Cut red tape, allow business to lead - Murdoch

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br murdoch Reuters Rupert Murdoch, the executive chairman of News Corporation, speaks during a panel discussion at the Business 20 meeting of company chief executives in Sydney yesterday. Murdoch said "too much red tape and too many subservient politicians (are) stifling economic growth and entrepreneurism". Photo: Reuters

Media mogul Rupert Murdoch yesterday criticised excessive financial regulation as stymieing free markets and urged the Group of 20 (G20) governments to “take a back seat” to allow businesses to drive economic growth.

Murdoch also said US President Barack Obama was penalising businesses by cracking down on so-called profit shifting by major corporations to countries with lighter tax regimes, a technique that is also in the sights of the G20.

“My blood pressure goes up when I think of the number of local, state and federal regulations we have in our lives today,” Murdoch told Business 20 (B20) leaders in Sydney.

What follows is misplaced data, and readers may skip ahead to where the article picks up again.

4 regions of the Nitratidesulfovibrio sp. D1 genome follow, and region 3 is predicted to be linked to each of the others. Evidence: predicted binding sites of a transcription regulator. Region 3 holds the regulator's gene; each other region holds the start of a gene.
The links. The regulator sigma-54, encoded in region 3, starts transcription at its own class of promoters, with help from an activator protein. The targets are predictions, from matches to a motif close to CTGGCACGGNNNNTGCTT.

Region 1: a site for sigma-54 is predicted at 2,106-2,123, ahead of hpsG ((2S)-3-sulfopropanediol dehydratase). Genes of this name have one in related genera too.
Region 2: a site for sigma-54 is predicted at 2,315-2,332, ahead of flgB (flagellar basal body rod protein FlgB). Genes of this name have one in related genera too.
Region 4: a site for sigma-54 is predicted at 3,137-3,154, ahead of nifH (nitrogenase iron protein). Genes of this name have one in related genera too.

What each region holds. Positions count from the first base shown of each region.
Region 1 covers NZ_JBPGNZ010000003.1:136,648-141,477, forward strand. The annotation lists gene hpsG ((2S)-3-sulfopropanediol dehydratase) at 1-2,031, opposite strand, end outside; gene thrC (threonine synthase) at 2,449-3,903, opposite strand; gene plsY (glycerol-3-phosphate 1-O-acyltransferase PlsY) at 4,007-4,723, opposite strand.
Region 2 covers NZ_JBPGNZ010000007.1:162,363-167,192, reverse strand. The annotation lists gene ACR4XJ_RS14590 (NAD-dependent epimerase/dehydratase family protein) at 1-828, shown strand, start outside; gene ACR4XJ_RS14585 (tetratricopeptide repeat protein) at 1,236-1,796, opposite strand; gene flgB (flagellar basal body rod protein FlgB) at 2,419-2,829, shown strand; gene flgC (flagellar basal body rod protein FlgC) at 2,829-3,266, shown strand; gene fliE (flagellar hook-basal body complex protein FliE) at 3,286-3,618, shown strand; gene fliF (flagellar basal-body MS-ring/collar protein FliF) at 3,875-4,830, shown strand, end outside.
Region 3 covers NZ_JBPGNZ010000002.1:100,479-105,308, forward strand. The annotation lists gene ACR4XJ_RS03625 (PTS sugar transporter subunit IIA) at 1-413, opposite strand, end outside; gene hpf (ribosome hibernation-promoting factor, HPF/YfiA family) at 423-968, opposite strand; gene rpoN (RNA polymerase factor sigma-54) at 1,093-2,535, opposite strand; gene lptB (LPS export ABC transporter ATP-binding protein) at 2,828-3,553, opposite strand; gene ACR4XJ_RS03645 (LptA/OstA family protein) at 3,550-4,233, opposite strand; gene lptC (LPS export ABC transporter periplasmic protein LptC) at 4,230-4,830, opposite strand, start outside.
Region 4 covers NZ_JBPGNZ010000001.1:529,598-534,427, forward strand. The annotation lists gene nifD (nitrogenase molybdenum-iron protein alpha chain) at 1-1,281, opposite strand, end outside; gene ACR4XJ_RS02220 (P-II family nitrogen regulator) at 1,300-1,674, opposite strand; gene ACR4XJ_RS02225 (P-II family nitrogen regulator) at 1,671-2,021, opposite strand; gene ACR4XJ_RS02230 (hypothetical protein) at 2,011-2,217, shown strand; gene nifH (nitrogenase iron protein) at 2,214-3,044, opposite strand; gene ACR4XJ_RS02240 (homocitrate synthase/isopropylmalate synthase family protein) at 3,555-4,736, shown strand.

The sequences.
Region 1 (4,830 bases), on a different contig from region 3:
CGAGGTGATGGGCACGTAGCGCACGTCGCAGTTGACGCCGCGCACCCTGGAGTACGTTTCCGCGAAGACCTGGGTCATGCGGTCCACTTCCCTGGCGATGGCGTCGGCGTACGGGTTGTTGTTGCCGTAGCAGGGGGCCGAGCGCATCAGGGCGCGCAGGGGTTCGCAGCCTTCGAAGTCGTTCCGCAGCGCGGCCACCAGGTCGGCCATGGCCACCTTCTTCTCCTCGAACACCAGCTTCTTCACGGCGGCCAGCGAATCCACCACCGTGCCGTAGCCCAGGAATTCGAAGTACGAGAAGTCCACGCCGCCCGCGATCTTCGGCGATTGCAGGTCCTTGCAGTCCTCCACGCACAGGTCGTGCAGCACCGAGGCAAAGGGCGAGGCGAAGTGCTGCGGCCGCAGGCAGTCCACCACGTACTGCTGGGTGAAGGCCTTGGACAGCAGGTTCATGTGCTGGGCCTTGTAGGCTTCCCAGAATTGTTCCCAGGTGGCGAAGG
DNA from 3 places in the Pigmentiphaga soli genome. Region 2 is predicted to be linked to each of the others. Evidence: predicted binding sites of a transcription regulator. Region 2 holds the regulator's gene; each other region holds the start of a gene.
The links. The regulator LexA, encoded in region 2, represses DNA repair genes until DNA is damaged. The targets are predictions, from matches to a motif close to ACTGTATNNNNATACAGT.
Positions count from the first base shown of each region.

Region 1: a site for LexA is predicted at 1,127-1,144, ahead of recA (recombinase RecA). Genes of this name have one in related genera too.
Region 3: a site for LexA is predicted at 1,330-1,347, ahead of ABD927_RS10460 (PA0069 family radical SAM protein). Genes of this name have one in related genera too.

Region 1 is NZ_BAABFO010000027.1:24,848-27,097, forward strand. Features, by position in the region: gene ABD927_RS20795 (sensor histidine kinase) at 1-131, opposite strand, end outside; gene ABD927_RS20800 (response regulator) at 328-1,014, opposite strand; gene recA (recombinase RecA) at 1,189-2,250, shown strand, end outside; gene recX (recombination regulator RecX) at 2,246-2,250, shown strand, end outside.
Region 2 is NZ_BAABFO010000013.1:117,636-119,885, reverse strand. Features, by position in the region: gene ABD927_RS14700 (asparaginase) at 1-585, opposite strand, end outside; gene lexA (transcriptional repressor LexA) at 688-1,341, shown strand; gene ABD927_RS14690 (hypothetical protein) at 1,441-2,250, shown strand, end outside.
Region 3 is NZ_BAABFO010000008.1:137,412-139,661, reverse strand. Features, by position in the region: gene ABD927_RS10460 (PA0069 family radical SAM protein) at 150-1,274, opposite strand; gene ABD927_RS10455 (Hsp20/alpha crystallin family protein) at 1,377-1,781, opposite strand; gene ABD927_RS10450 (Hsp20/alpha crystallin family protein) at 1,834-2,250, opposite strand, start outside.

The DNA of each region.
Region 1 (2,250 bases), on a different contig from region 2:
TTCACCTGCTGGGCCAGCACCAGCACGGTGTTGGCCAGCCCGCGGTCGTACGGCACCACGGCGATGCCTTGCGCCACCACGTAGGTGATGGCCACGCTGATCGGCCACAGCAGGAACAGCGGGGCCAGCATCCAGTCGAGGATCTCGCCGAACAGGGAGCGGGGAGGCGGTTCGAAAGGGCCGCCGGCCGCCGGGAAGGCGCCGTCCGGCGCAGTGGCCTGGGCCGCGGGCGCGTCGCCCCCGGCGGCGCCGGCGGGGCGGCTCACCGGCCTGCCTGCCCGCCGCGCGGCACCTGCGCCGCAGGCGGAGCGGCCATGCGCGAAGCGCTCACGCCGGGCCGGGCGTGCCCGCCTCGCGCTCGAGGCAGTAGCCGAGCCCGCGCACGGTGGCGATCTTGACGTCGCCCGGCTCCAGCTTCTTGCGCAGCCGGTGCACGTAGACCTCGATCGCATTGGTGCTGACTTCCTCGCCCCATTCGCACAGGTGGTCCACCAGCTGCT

The B20 was set up in 2010 to give policy recommendations on behalf of the international business community to the G20. “Business does have a role in shaping public policy, mainly in helping limit the size and scope of government,” Murdoch said.

“For businesses large and small, there’s simply too much red tape, too many subservient politicians stifling economic growth and entrepreneurism.”

Along with targeting growth of 2 percentage points above trend over the next five years, the G20 is tackling corporate “profit shifting”, which has allowed multinationals such as Starbucks, Google, Apple and Amazon.com to pay less tax.

In February G20 finance ministers endorsed a set of common standards for sharing bank account information across borders, with automatic exchange of information among G20 members to take effect by the end of next year.

Earlier this year Obama proposed tightening restrictions on US multinationals that shift tax domiciles abroad in his 2015 budget. He wants to raise the minimum level of foreign ownership in a newly inverted holding company to 50 percent from 20 percent, making the deals more difficult to carry out.

“Do we expect companies to voluntarily bring profits back to be taxed at 35 to 40 percent in the US, when the corporate tax rate in Ireland is 12.5 percent?” Murdoch asked. “This is not the way to achieve economic growth.” – Reuters


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